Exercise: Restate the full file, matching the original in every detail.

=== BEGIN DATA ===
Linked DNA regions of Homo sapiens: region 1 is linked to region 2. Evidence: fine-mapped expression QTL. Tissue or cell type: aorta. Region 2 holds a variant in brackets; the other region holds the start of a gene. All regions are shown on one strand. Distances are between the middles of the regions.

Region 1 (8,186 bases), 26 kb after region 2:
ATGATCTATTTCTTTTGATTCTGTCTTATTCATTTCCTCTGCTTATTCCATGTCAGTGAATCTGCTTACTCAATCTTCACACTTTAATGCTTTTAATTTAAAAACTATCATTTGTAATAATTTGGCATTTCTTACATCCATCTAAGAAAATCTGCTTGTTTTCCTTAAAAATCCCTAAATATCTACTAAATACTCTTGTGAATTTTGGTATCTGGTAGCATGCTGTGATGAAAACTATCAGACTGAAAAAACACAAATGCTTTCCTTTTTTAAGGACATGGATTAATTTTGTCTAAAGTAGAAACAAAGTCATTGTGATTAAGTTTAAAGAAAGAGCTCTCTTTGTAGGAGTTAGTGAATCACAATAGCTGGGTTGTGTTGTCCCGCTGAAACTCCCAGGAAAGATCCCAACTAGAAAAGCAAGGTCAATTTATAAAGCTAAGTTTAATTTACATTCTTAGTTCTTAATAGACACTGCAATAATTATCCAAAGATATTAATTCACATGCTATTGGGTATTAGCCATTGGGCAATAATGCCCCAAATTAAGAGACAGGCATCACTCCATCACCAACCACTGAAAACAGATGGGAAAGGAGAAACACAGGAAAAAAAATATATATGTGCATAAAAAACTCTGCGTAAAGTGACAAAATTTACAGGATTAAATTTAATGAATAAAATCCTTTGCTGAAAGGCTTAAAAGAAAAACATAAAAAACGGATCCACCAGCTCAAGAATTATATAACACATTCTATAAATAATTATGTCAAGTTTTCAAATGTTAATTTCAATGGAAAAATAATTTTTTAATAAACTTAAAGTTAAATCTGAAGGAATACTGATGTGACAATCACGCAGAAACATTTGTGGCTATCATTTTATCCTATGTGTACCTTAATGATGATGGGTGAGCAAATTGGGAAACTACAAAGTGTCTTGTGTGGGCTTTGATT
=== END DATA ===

Linked DNA regions of Homo sapiens: region 1 is linked to region 2. Evidence: fine-mapped expression QTL. Tissue or cell type: aorta. Region 2 holds a variant in brackets; the other region holds the start of a gene. All regions are shown on one strand. Distances are between the middles of the regions.

Region 1 (8,186 bases), 26 kb after region 2:
ATGATCTATTTCTTTTGATTCTGTCTTATTCATTTCCTCTGCTTATTCCATGTCAGTGAATCTGCTTACTCAATCTTCACACTTTAATGCTTTTAATTTAAAAACTATCATTTGTAATAATTTGGCATTTCTTACATCCATCTAAGAAAATCTGCTTGTTTTCCTTAAAAATCCCTAAATATCTACTAAATACTCTTGTGAATTTTGGTATCTGGTAGCATGCTGTGATGAAAACTATCAGACTGAAAAAACACAAATGCTTTCCTTTTTTAAGGACATGGATTAATTTTGTCTAAAGTAGAAACAAAGTCATTGTGATTAAGTTTAAAGAAAGAGCTCTCTTTGTAGGAGTTAGTGAATCACAATAGCTGGGTTGTGTTGTCCCGCTGAAACTCCCAGGAAAGATCCCAACTAGAAAAGCAAGGTCAATTTATAAAGCTAAGTTTAATTTACATTCTTAGTTCTTAATAGACACTGCAATAATTATCCAAAGATATTAATTCACATGCTATTGGGTATTAGCCATTGGGCAATAATGCCCCAAATTAAGAGACAGGCATCACTCCATCACCAACCACTGAAAACAGATGGGAAAGGAGAAACACAGGAAAAAAAATATATATGTGCATAAAAAACTCTGCGTAAAGTGACAAAATTTACAGGATTAAATTTAATGAATAAAATCCTTTGCTGAAAGGCTTAAAAGAAAAACATAAAAAACGGATCCACCAGCTCAAGAATTATATAACACATTCTATAAATAATTATGTCAAGTTTTCAAATGTTAATTTCAATGGAAAAATAATTTTTTAATAAACTTAAAGTTAAATCTGAAGGAATACTGATGTGACAATCACGCAGAAACATTTGTGGCTATCATTTTATCCTATGTGTACCTTAATGATGATGGGTGAGCAAATTGGGAAACTACAAAGTGTCTTGTGTGGGCTTTGATT